While we lament that Bob DeLeo’s is the House Where Hope Goes To Die/Why We Can’t Have Nice Things, the Senate continues to do good and creative work — even in spite of, uh, recent distractions.
Sen. Eric Lesser has a Budget Amendment #1183 (keep track of all your favorites here!), which would allow for Regional Ballot Initiatives. This would allow the various regions of the state to raise their own funds for transportation projects … like Lesser’s beloved dream of rail from Boston to Springfield.
Lesser’s op-ed (with Tim Brennan, Executive Director of the Pioneer Valley Planning Commission):
RBIs would empower regions like the Pioneer Valley, the Berkshires and the Cape, as well as Greater Boston and beyond, to supplement their state and federal transportation funding dollars with local revenues to advance their unique regional priorities.
As our infrastructure continues to crumble and our local transit authorities continue to face budget cuts across Massachusetts, it is no surprise that advocates ranging from municipal leaders like Easthampton’s Mayor Nicole LaChapelle to statewide organizations like the Massachusetts Association of Regional Planning Agencies, Transportation for Massachusetts and the LivableStreets Alliance have come out in support of RBIs as a way to close the funding gap.
Ultimately, Regional Ballot Initiatives would save money by helping regional planning agencies, city and town governments, and construction contractors budget and plan for local projects ahead of time, instead of waiting on state or federal funds to decide their fate.
One could imagine TransitMatters’ plan for Regional Rail in greater Boston getting some life from this proposal …
Transportation funding always seems to hang on regionalism, the fear of folks on the Cape (e.g.) that they’ll have to pay for some Boston boondoggle; where Boston taxpayers retort (correctly, in my view) that we pay for the whole state’s highways and bridges that we don’t necessarily use. Regional equity is hard. This is a way to thread that needle.
I’m having a hard time figuring out how this would work absent a regional governing authority such as real counties. Who collects? Also how does this square with the constitutional requirement that revenues be raised uniformly throughout the commonwealth?
I’m torn on this. On one hand, this proposal would allow for regions outside of Boston to “pull themselves up by their bootstraps”. But it ignores the fact that this should not be necessary, especially in a state that is fairly Democratic and liberal.
The basic premise that it is unfair that Boston is “footing the bill” is a very conservative premise, one that is right at home with the modern Republican party. “I’m sick of paying for those people – why can’t they get off their lazy butts and pay for themselves?”.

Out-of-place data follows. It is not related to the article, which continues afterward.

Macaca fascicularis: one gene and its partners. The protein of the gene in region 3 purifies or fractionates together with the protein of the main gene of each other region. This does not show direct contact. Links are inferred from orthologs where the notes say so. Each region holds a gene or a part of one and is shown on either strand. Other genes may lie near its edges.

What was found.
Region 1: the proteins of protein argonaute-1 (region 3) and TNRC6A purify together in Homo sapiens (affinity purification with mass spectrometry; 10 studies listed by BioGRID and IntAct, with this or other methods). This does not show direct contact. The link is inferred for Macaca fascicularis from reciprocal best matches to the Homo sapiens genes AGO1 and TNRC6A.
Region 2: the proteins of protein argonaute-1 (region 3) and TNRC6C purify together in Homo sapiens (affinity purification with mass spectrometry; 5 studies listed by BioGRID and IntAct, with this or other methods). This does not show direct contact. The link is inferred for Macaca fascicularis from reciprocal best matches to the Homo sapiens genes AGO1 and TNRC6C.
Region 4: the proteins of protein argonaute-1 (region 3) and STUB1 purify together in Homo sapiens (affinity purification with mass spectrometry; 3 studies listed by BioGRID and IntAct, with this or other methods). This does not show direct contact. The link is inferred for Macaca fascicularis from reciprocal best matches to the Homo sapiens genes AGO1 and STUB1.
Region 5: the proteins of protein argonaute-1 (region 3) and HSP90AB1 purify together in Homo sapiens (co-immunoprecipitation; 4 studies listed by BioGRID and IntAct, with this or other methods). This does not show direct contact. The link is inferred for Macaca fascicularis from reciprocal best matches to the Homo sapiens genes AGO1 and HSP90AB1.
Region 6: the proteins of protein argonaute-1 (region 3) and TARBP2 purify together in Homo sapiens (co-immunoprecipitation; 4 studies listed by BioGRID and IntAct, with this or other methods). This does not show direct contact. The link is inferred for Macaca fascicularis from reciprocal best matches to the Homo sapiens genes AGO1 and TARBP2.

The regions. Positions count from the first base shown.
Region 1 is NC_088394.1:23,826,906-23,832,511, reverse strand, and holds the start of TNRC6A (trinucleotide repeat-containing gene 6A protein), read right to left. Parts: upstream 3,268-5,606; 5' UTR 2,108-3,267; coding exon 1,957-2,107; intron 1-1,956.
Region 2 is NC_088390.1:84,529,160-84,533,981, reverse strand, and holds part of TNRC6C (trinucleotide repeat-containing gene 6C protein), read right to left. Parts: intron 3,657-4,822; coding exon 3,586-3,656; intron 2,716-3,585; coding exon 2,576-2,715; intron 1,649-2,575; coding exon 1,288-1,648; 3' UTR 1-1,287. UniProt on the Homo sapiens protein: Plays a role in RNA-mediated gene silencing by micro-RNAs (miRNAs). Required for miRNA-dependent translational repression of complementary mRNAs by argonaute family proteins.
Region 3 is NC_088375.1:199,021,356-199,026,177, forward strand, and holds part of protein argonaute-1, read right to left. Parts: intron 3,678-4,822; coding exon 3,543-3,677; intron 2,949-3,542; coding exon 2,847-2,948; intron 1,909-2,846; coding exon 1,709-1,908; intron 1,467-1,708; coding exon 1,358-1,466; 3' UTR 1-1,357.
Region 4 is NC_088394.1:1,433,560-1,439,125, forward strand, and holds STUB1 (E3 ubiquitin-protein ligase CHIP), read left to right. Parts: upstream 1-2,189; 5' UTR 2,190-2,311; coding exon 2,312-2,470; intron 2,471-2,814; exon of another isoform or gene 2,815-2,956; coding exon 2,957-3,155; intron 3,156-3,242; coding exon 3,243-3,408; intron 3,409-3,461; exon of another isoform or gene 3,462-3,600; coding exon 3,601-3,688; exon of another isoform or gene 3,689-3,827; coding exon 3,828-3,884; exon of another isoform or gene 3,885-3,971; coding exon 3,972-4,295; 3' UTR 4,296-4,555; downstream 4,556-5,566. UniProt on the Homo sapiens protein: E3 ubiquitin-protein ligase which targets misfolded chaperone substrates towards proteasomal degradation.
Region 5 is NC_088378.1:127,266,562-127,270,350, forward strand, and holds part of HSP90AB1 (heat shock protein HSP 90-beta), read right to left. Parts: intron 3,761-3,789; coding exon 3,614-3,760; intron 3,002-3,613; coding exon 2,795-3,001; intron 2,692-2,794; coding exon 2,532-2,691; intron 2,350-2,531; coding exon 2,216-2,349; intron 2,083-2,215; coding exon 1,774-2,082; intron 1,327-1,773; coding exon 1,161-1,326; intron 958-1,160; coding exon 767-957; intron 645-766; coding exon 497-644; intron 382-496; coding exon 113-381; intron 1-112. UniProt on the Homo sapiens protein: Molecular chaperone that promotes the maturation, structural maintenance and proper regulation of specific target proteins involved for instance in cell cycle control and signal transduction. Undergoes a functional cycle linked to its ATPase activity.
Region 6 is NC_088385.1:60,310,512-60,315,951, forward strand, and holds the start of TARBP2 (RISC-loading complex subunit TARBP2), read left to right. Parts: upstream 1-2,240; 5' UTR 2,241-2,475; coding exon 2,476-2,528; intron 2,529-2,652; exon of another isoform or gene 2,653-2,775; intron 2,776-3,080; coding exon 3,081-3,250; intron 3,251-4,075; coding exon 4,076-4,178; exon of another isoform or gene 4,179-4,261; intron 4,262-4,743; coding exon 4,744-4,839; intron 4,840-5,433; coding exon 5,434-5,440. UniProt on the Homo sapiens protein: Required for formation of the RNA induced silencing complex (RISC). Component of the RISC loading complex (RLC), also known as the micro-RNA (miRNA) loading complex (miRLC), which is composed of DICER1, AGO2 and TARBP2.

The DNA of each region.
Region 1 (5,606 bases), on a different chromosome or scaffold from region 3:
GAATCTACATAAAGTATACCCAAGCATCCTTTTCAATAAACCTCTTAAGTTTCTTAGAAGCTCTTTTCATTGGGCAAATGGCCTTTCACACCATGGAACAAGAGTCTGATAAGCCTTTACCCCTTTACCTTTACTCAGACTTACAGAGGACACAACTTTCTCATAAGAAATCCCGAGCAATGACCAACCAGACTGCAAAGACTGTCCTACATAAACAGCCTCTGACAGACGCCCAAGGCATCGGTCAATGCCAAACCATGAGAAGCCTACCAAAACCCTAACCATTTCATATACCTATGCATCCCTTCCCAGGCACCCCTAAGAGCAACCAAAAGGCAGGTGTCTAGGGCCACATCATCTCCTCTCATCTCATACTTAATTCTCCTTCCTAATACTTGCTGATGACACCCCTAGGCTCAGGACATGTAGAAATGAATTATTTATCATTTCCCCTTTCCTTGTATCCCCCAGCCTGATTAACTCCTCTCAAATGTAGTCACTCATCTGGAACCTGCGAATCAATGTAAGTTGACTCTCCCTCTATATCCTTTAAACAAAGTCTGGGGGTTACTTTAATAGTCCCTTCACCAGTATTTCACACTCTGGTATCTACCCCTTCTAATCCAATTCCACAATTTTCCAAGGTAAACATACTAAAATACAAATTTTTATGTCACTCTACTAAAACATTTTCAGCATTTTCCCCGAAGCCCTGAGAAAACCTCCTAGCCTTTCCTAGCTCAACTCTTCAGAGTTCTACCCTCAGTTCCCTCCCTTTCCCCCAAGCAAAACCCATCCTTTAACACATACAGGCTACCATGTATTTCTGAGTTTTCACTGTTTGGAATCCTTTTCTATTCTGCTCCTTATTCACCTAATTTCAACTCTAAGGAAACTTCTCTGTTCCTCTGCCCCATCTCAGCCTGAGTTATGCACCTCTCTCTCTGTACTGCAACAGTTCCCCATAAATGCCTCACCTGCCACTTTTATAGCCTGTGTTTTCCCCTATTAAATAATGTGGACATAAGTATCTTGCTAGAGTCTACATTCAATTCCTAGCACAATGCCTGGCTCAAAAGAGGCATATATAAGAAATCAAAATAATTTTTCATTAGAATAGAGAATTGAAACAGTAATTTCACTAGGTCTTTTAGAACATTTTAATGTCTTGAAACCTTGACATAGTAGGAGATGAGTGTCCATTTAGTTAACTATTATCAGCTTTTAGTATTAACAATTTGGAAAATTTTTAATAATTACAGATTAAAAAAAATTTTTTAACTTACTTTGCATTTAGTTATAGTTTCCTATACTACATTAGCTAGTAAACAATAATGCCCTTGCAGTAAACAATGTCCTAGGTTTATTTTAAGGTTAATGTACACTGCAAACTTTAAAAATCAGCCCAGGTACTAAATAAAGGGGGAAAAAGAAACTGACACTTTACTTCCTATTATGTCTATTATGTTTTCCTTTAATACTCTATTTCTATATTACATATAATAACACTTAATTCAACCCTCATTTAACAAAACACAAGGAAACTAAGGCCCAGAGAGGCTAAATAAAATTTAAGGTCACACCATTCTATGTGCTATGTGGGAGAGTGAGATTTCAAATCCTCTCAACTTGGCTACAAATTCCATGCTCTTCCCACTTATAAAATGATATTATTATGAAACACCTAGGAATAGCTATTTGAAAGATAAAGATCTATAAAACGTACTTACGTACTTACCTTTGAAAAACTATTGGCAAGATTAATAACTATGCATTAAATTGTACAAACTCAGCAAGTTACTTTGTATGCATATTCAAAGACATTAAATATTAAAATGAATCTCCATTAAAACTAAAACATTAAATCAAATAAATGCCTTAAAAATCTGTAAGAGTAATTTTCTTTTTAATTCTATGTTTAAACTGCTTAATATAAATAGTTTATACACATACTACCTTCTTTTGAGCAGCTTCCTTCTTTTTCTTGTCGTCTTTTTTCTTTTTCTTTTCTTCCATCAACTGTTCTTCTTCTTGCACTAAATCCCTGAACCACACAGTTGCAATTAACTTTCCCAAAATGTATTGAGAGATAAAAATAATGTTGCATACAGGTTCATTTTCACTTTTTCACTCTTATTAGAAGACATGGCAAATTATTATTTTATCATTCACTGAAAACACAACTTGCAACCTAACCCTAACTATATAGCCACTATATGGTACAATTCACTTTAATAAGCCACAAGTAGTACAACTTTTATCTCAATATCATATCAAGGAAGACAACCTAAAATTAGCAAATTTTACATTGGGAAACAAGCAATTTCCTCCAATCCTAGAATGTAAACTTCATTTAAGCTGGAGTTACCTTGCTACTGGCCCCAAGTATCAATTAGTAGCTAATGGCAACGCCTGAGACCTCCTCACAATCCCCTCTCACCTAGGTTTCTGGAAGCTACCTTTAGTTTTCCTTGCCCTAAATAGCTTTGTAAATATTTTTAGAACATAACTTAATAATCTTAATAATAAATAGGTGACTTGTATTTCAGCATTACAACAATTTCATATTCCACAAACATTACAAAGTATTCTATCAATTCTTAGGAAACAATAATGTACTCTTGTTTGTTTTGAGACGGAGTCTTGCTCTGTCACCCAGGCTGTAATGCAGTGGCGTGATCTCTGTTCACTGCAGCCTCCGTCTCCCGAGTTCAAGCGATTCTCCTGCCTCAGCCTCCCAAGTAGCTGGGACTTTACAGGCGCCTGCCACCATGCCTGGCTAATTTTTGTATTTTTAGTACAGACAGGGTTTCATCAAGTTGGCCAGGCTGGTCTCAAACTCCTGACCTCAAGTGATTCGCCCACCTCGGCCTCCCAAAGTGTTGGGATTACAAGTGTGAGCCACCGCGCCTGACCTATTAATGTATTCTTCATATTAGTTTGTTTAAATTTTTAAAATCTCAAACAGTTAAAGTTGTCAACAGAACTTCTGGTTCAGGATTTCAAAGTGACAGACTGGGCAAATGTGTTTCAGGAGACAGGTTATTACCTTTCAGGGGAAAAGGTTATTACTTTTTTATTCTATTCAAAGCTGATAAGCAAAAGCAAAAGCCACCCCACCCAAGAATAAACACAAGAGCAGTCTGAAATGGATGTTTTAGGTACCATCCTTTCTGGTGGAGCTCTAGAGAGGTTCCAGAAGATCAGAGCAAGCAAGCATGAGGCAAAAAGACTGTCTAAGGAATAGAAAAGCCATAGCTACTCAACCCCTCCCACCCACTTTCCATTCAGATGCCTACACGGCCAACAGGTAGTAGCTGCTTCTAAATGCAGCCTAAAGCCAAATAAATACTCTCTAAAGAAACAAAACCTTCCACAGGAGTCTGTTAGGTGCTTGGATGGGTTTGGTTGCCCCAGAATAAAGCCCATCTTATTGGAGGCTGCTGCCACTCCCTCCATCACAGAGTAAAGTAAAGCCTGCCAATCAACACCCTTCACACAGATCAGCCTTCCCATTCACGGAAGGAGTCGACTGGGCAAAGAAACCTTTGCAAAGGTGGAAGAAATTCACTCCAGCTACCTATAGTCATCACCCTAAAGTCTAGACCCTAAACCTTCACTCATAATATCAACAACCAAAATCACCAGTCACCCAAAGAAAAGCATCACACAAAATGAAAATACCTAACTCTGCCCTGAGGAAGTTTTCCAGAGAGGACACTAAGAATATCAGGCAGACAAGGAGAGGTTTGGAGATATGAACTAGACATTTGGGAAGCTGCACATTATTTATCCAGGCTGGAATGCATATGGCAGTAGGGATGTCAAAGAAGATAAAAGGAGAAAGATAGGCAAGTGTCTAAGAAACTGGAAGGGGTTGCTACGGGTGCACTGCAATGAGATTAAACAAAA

This is a bad strategy because it treats regions within the state as independent from one another. But they’re not – what happens in Boston affects the entire state. When Boston and its suburbs start paying its teachers $70k a year to start, do you think that has no effect on the rest of the state? Of course it does – we are an open labor market, so this means that people in the rest of the state have to at least try to compete with that, even though we don’t have Boston metro taxpayers to support such levels of pay.
Lesser’s proposal would certainly give communities the ability to fight this regional dominance, but it would do so with provincialism. Are we better off as a state, or as 351 individual cities and towns which compete against each other?
Charley on the MTA says
Well, I think your framing is correct. What would the Cape (e.g.) be without a thriving Greater Boston? A hardscrabble set of fishing villages? (Some would prefer that, no doubt.)
But I prefer things that exist to things that don’t. If we’re at an impasse of regionalism with regard to transportation development, we need to find another way to get it done.
It seems to me that it depends a lot on what is meant by “region”.
The thread-starter suggests Mr. Lesser is interested in using this mechanism to fund rapid rail service between Boston and Springfield. That would involve something on the order of 10-20 cities/towns. I think that “region” is therefore larger a given city or town — there won’t be 351 regions competing with each other.
My only half-facetious answer to Charley (“What would the Cape (e.g.) be without a thriving Greater Boston?”) is “the West Hamptons”. Before the automobile, many people got to the Cape by rail, and many of those trains originated in NYC (rather than Boston).
My own sense is that the barrier to developing public rail transportation in Western MA and the Cape is resistance from those regions rather than a Boston-centric approach to public transportation.
It is ironic that the cited Transit Matters link proposes — quite correctly — that we essentially recreate the interurban streetcar network that connected southern New England a century ago. At least some of these are now linear parks and bikeways.
I’d like us to do more regional planning. I think this mechanism may be one way to fund some of that. One way or another, increasing regional public rail service requires increasing tax revenue. I don’t much care how that particular flavor of sausage is made so long as it gets made.